Saturday , November 28 2020

But the evolution of man continues

Perhaps the most striking episode in human biological evolution we remember about school is the loss of the queue – the existence of which has passed into the collective memory, since we still call it the "queue" where it existed – but it is by no means the only one. . But even more impressive, though unlikely, is the fact that not only human evolution has not stopped, but it can happen even faster than before.

The feeling that things in terms of human physiology are "frozen" is mainly due to the evolution of medicine, which catalytically intervenes in healing, not allowing the natural choice to move to mutations that will allow the body to adapt and survive. Of course, this is, in principle, good. Because epidemics of the past have strengthened the human body against viruses, but this has happened after a truly massive carnage with millions of deaths. And nothing could give you a "place" for the survivors …

As a progression, one notices the gradual change in the DNA of a species over many generations. It can happen with natural selection when certain characteristics created by genetic mutations help an organism to survive. These mutations are transferred to the next generation and gradually become common to the entire population.

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According to the Conversation, by studying our DNA, we find evidence that natural selection has made new mutations and changes and continues to do so. Although modern health care, at least in developed countries, has freed us from many causes of death, in countries without access to good health care, people continue to evolve, just to survive. Survivors of infectious disease epidemics lead to natural selection, transferring their genetic resistance to offspring. Our DNA shows elements of a recent process of natural selection for disease-resistant killers, such as Lassa fever and malaria. Natural selection in response to malaria is still ongoing in areas where the disease remains common.

As is well known, people are adapting to their environment. Thus, mutations that allow people to live at high altitudes have become more reasonably prevalent in the populations of Tibet, Ethiopia, and the Andes. In fact, the spread of genetic mutations in Tibet is perhaps the most rapid evolutionary change in humans that has occurred in the last 3,000 years. This rapid increase in the frequency of a mutant gene that increases oxygen content in the blood gives residents a survival advantage at higher altitudes, resulting in the survival of more children.

Diet is another source of adjustments of the human body. Inuit DNA data from Alaskan, Greenland and Canada show a recent adaptation that allows you to seamlessly process the high-fat food from Arctic mammals, which would be a huge challenge for more "sophisticated" stomachs.

Studies also show that natural selection favoring a mutation that allows adults to produce lactase – the enzyme that breaks down milk sugars – to lactose – is because certain groups of people can digest milk after weaning during childhood. age. More than 80% of Northwest Europeans can do this, but in parts of East Asia where milk is not very popular, lactose digestion is the norm. Like the high altitude setting, natural selection for milk assimilation has evolved more than once in humans and may be the strongest type of recent choice.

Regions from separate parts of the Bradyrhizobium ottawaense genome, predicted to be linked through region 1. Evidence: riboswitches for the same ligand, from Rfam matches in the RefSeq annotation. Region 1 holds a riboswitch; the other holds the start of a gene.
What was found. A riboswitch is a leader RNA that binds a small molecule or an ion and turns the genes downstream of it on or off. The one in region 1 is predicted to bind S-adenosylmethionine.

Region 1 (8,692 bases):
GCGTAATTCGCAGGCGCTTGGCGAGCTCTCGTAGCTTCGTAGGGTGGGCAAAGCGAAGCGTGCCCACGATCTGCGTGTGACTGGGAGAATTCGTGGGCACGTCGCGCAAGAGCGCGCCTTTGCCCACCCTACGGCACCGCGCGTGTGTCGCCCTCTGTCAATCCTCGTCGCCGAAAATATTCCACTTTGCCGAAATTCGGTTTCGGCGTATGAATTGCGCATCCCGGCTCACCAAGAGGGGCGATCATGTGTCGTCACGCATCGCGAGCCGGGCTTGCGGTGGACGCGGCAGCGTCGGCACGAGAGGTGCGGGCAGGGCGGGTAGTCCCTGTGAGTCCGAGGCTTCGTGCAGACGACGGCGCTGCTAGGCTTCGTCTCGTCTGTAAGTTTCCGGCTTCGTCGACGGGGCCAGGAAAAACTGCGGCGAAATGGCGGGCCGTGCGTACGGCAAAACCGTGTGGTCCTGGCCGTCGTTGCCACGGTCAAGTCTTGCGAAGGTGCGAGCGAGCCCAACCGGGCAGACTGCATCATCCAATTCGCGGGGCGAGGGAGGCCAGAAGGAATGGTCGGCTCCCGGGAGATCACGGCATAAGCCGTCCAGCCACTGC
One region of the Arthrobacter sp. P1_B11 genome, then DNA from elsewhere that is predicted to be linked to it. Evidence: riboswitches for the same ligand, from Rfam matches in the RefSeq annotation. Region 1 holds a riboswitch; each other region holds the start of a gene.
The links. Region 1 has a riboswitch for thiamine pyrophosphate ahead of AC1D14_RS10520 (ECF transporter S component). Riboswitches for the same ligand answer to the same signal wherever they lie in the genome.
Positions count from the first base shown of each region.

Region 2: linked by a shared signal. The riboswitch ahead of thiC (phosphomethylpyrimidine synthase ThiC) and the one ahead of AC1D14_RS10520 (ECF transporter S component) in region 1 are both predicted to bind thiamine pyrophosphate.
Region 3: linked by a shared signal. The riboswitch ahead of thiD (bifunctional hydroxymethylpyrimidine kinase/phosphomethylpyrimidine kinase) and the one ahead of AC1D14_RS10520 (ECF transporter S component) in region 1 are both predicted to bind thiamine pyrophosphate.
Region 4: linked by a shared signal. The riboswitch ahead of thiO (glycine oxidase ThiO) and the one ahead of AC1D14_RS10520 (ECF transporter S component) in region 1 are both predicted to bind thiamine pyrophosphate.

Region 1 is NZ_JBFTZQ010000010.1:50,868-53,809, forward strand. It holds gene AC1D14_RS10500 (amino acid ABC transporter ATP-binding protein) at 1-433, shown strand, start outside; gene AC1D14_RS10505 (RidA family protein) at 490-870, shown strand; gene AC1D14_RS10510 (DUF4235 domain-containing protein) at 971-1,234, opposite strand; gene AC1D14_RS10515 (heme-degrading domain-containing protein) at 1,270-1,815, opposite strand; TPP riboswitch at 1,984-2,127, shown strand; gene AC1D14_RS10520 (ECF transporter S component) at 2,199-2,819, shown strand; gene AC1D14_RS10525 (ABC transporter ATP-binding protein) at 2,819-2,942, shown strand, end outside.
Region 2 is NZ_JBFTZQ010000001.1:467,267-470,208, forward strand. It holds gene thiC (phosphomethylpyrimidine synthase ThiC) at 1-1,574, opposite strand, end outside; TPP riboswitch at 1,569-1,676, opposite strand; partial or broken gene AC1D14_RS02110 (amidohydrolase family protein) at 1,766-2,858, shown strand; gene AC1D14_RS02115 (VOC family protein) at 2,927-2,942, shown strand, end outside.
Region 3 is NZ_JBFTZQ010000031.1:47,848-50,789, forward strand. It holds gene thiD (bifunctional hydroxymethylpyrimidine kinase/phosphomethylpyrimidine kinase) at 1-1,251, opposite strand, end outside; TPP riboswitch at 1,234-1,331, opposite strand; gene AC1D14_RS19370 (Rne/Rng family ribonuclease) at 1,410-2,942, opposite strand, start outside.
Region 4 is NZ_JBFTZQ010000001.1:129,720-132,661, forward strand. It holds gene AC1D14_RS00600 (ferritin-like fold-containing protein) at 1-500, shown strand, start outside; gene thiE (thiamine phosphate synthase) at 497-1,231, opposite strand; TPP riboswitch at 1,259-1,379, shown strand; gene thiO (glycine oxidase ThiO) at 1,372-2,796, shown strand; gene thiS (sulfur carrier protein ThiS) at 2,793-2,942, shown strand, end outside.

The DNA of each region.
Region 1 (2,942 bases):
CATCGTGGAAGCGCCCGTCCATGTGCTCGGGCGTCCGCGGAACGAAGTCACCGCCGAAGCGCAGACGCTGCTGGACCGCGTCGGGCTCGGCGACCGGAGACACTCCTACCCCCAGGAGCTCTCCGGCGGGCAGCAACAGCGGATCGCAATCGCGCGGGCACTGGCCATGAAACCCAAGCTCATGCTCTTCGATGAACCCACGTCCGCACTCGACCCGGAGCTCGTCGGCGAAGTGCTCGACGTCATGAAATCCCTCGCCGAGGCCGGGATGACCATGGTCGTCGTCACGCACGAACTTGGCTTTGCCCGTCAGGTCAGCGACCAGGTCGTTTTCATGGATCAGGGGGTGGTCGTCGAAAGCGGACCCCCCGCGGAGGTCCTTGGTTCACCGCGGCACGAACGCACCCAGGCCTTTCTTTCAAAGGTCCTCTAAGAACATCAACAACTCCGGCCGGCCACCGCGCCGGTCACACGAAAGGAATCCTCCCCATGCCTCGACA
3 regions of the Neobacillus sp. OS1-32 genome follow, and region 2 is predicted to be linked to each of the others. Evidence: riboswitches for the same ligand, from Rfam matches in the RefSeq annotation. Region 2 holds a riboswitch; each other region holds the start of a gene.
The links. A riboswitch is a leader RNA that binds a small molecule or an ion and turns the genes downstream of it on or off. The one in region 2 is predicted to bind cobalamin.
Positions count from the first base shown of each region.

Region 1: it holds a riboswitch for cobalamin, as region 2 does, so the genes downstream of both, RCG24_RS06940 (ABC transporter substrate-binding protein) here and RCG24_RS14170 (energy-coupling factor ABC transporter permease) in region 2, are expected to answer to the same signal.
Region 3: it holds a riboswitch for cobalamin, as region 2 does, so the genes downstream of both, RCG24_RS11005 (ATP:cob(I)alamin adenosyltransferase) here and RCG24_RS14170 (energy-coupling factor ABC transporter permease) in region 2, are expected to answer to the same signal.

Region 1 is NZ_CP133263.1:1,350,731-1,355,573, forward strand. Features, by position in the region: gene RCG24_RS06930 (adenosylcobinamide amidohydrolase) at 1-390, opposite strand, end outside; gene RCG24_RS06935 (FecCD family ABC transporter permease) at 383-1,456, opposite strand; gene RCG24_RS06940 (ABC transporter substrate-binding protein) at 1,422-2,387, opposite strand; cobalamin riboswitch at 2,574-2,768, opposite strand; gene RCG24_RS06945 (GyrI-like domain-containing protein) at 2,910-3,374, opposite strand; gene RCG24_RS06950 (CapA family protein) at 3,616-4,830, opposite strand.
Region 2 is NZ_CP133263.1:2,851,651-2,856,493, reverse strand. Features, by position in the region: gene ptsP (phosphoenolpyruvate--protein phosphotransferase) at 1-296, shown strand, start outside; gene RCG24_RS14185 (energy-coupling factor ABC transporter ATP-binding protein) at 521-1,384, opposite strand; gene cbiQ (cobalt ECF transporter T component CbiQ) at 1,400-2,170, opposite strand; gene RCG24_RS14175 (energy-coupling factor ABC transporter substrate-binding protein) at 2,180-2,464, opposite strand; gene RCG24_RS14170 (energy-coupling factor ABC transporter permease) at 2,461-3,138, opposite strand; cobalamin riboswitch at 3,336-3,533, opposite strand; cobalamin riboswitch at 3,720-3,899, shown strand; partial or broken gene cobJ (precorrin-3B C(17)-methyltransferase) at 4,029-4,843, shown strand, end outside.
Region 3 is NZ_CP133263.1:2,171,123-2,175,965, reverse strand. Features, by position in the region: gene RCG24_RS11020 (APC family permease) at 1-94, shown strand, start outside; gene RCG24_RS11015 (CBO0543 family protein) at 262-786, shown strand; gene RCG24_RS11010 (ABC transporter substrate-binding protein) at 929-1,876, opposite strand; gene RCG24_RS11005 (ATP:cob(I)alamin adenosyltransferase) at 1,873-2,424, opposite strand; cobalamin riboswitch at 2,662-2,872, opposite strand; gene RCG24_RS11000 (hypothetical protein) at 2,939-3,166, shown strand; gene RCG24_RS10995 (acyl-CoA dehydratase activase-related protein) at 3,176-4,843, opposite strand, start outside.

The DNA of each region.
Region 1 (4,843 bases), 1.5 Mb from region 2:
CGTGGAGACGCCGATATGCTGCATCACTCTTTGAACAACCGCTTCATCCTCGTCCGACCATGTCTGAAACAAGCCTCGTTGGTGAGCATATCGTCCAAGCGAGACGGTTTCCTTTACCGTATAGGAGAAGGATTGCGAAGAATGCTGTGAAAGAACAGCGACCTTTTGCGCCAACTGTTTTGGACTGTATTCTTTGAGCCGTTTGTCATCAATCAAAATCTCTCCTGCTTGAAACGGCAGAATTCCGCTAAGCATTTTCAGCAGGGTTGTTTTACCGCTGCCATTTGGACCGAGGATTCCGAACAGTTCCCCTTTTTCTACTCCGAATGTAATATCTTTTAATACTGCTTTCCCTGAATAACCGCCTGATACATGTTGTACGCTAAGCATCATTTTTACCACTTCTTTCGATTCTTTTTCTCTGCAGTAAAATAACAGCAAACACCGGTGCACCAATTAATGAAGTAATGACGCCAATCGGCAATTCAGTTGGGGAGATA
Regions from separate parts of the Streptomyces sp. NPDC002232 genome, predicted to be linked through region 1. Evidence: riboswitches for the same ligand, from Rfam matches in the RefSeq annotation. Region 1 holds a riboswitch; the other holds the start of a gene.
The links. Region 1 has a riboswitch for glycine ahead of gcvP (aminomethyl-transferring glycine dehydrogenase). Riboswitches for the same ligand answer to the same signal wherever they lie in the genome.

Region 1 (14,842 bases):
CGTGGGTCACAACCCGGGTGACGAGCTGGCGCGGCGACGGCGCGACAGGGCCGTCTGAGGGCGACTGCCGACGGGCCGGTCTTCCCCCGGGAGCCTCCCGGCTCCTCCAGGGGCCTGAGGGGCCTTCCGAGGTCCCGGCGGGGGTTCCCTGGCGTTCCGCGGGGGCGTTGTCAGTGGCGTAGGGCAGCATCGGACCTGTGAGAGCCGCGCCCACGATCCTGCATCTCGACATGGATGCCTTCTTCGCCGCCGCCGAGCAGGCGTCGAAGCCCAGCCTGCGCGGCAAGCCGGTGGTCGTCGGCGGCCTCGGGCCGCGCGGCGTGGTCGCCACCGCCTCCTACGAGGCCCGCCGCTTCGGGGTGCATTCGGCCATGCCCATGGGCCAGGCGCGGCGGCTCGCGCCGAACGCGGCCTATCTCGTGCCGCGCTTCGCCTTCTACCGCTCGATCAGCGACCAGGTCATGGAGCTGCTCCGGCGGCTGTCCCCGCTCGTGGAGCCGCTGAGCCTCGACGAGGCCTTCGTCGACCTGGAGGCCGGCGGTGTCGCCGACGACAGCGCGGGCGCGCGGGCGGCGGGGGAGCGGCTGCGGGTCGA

To the joy of junk food companies and the resentment of environmentalists and nutritionists, The Conversation report suggests that we can also adapt to unhealthy foods. A study of genetic changes in the US during the 20th century found the choice of lowering blood pressure and cholesterol as a defense of the body in the modern "plastic" diet.

The "cliff" and the "creek" …

However, despite these changes, natural selection affects only about 8% of our genome. According to the "neutral evolution" theory, mutations in the rest of the genome can be modified in populations, but by chance. The scheme is as follows: If natural selection is impaired – through, for example, continuous progress in medicine – the mutations that would normally disappear will not disappear, which could increase its frequency and thus increase the rate of progression. .

But the theory of "neutral evolution" can not explain why some genes evolve much faster than others. We measured the speed of genetic evolution by comparing human DNA with that of other species, which also allows us to determine which genes are growing rapidly only in humans. For example, a rapidly evolving gene is HAR1, which is needed in the development of the brain. A random portion of human DNA is on average more than 98% identical to chimpanzee DNA, but HAR1 evolves so rapidly in humans that it is now about 85% with the chimpanzee.

Scientists are seeing these changes, but they still do not fully understand why rapid evolution occurs in some genes, but not in others.

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As it turns out, the process of evolution does not just happen with natural selection and it is definitely not likely to ever stop. Releasing our genomes from the pressures of natural selection opens the way for other evolutionary processes, making it even more difficult to predict what and how future people will be. At the same time, if the protection of the modern medicine organization functions with such a catalytic role in evolution, there will likely be more genetic problems for future generations.

Of course, even so, which geneticist could really support today … let the epidemics "get the job done"?

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